for Brian Richards
Howard visited Albuquerque on his way to Jornado del Muerto.
We had not seen each other since Bowling Green, Ohio.
Socorro in Spanish means succor, where the Spaniards found it
at the end of that long journey through death before the end
of life is ready to roll around and bite you in the ass,
though I don’t remember if it was Coronado or not. Time takes
its toll. The gate opens and you’re back on the Oklahoma
Turnpike. Toss money in a basket on New York State Thruway.
Howard and his rock-climbing amigo sat on the front porch
at 1502 Silver Ave. SE and he told me he knew you, Brian.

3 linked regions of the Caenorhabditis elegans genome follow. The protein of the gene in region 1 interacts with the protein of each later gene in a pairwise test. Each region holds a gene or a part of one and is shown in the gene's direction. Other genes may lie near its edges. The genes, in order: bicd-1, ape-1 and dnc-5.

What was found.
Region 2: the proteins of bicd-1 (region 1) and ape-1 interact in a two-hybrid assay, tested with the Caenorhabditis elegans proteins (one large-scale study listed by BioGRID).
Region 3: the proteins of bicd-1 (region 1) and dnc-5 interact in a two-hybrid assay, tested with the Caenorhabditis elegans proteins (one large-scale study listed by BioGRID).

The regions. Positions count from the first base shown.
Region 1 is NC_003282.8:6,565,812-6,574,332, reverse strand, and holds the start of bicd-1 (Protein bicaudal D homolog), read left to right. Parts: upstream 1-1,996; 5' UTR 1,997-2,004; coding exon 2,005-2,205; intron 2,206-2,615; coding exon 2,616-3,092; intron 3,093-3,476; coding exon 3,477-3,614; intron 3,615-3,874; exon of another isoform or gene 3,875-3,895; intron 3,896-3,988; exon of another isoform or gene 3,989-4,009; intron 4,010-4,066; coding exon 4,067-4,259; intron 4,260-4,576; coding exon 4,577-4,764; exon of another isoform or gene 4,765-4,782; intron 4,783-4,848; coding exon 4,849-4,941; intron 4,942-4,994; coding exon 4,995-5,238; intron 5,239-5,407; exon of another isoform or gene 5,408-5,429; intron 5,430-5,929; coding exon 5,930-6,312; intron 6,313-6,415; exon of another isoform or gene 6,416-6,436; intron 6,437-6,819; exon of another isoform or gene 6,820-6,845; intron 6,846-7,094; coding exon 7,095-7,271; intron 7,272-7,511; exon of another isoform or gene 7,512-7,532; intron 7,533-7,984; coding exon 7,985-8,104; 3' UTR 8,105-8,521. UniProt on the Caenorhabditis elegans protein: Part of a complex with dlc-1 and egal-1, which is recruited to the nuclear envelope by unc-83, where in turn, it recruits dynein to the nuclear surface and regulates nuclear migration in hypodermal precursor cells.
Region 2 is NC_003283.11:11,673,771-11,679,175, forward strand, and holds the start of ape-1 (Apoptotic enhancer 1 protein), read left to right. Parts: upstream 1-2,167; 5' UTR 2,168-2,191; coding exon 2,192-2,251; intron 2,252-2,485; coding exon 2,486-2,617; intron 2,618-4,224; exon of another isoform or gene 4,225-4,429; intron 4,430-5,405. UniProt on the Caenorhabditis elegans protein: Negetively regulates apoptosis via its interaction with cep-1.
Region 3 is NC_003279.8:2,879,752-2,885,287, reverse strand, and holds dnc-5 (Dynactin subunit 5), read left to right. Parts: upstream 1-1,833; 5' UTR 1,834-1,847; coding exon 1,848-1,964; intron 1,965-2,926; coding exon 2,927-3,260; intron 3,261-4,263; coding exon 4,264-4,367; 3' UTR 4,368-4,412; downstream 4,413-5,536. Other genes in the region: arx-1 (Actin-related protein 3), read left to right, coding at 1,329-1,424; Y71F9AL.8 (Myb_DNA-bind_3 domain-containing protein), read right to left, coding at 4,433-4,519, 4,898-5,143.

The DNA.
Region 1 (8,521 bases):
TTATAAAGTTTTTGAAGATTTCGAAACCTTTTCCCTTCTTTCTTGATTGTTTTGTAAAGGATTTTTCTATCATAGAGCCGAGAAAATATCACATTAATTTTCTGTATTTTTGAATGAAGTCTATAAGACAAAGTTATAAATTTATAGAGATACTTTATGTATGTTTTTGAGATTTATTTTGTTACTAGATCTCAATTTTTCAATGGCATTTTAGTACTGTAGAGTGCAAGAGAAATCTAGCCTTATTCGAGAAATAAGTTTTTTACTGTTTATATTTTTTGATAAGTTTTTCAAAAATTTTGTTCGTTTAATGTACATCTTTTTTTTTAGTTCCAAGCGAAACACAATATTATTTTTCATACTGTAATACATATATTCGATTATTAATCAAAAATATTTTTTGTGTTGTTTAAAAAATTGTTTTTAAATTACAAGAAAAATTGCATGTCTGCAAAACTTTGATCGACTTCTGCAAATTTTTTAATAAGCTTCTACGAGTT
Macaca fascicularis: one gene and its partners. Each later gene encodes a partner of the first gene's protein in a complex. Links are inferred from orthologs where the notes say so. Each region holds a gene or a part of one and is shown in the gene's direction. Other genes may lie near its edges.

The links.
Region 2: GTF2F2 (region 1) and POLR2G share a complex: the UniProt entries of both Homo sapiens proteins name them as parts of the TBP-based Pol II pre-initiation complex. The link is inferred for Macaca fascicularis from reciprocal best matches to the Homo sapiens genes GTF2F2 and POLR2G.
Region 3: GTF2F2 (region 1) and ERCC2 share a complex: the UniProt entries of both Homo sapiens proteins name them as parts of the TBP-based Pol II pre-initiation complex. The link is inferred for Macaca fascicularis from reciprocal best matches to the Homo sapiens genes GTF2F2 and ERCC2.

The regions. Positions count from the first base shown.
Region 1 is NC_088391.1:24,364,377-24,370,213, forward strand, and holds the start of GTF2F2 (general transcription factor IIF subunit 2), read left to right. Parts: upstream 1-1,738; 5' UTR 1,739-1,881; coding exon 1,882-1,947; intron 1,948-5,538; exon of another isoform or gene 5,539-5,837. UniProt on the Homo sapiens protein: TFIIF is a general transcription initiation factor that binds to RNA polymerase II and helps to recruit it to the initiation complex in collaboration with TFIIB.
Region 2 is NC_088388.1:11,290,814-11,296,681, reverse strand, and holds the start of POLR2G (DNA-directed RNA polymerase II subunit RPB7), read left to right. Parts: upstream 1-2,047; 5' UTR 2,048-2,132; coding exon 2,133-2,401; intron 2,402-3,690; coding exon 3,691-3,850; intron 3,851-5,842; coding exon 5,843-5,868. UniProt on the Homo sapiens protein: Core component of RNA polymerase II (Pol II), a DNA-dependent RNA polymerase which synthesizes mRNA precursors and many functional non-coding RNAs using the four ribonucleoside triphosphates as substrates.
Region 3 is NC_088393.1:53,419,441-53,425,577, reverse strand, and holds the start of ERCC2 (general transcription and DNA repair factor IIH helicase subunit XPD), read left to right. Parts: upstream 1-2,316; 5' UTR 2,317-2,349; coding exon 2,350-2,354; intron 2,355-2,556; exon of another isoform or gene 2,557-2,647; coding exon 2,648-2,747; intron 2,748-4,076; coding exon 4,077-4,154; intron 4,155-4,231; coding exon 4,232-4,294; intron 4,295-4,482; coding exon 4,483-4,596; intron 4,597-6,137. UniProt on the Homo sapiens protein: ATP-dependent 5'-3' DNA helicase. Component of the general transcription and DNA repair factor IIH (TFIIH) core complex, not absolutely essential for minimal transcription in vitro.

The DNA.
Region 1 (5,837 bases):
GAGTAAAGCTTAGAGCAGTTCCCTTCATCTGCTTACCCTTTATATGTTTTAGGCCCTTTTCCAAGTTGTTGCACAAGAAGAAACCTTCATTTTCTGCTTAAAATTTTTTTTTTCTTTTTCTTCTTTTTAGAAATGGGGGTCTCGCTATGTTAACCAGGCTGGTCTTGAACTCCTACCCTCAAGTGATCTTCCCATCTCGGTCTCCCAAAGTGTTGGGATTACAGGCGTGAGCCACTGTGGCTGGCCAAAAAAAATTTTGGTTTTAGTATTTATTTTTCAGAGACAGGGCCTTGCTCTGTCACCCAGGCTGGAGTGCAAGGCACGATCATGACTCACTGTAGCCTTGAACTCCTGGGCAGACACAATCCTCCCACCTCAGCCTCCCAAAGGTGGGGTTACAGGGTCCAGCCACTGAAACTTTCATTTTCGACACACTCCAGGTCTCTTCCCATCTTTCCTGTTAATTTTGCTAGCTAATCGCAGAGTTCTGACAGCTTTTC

I was his student once. So were Dara Wier, Carolyn Forche:
the latter wrote a poem dedicated to the former, “White Wings
They Never Grow Weary.” Forche I met not wearing my teeth.
She said I couldn’t be who I said I was. My brother Bill assured
her I was. She sashayed away. I saw her next day with my teeth
all in. I met you, Brian, before her. Taking roads by tobacco fields,
talking of poetry, having a drink in town before you walked home.
Long before I heard the names of the beautiful poets. We were
scrappy, sassy, and I so stupid Karenlee could not keep me sane:
Amherst, Mass., ’72 to ’74. In ’89 now, drunks slept on our porch
on the couch where I read and wrote, and she dozed after work.
They got up when I opened the door and fled and never turned
so I could see their faces much less be sure they could hear me
apologize, adding maybe I had been one of them and still alive.
(9 January 2013)
copyright 2013 by Floyce Alexander